factory statement of the condition of the Southampton Diocesan Church School, the Board empower the examiners, who shall be appointed to examine the school at the end of the next half year, to award books as prizes to such scholars as shall

appear to them most deserving.” Since the last Report, a favourable opportunity for the interference of the Board has occurred, and has been taken advantage of in the town of Dorking, where, with the concurrence of the Local Board, it was determined, if possible, to establish a school similar to that at Southampton. Mr. Jackson Hooke, formerly classical and mathematical assis. tant-master at the King's School, Sherborne, was appointed Master. He entered upon his duties after Midsummer holidays, and already the Board is furnished with good evidence of the efficiency and prosperity of the school.

Upon receiving from the S. W. Droxford Decanal Board a very full account of the state of education, as regards the middle classes, in the populous parish of Portsea, the Diocesan Board was en couraged to attempt the establishment of a school in that town also. Mr. Jeremiah Andrews, mathematical and assistant-master at the Royal Academy, Gosport, was elected master, and he was to enter upon his duties after the Christmas vacation.

The Board has thus succeeded in esta. blishing three schools for the agricultural and commercial classes, in three of the most important towns in the diocese, under very encouraging circumstances. The course marked out for the Board seems obvious—to go onwards, until there are seminaries of the Church, schools of true religion and sound learn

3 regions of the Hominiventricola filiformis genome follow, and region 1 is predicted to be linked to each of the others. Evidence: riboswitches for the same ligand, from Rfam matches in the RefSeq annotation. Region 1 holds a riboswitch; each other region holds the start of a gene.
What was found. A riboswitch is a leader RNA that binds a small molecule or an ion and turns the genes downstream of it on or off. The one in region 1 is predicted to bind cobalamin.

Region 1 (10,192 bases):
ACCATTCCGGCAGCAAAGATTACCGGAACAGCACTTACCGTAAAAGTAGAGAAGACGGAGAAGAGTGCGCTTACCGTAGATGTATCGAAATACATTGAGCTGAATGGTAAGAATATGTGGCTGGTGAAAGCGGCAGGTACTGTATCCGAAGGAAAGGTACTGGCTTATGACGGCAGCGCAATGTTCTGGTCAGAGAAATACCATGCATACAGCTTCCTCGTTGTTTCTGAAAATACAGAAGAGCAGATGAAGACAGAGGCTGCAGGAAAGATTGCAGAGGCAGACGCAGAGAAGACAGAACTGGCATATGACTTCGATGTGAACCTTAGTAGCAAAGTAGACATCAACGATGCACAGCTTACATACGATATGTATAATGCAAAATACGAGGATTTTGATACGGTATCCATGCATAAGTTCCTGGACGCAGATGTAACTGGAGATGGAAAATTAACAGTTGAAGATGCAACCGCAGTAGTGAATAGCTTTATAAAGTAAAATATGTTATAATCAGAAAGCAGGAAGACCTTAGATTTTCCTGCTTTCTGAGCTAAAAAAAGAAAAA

New College in Ireland. — The new college, in which young men, members of the Established Church, will receive instruction on the plan pursued in the English universities, has been established at Stackallan, in Ireland, and will be opened with the usual ceremonies on the 1st of August. The college is dedicated to St. Columba. The governors have already founded five scholarships, which will be held, cæteris paribus, by the sons of the clergy, with a preference to those who are acquainted with the vernacular of the Irish language. His Grace the Archbishop of Armagh, the Primate of all Ireland, has consented to become the visiter of the college, and the following noblemen and gentlemen have been appointed governors :--The Earl of Dunraven ; Viscount Adare, M.P.; Mr. A. S. O'Brien, M.P.; the Very Rev. Henry Cotton, D.C.L., Dean of Lismore; the Rev. R. C. Ebrington, D.D., Regius Professor of Divinity in Trinity College, Dublin ; the Rev. J. Hawthorn Todd, D D., Fellow of Trinity College, Dublin ; and the Rev. W. Sewell, B.D., Fellow and Subrector of Exeter College, Oxford. The following appointments have also been made :-Warden, the Rev. Robert Corbet Singleton, M.A.; Professor of Greek, the Rev. Matthew Morton, B.A.; Professor of Latin, the Rev. Henry Tripp, M.A.; Professor of Mathematics, the Rev. Robert King, B.A. The remaining arrangements will be made in the course of the present month.

Winchester Diocesan Board. At the quarterly meeting, held in the Chapter House of the Cathedral, on the 4th inst.,

« ElőzőTovább »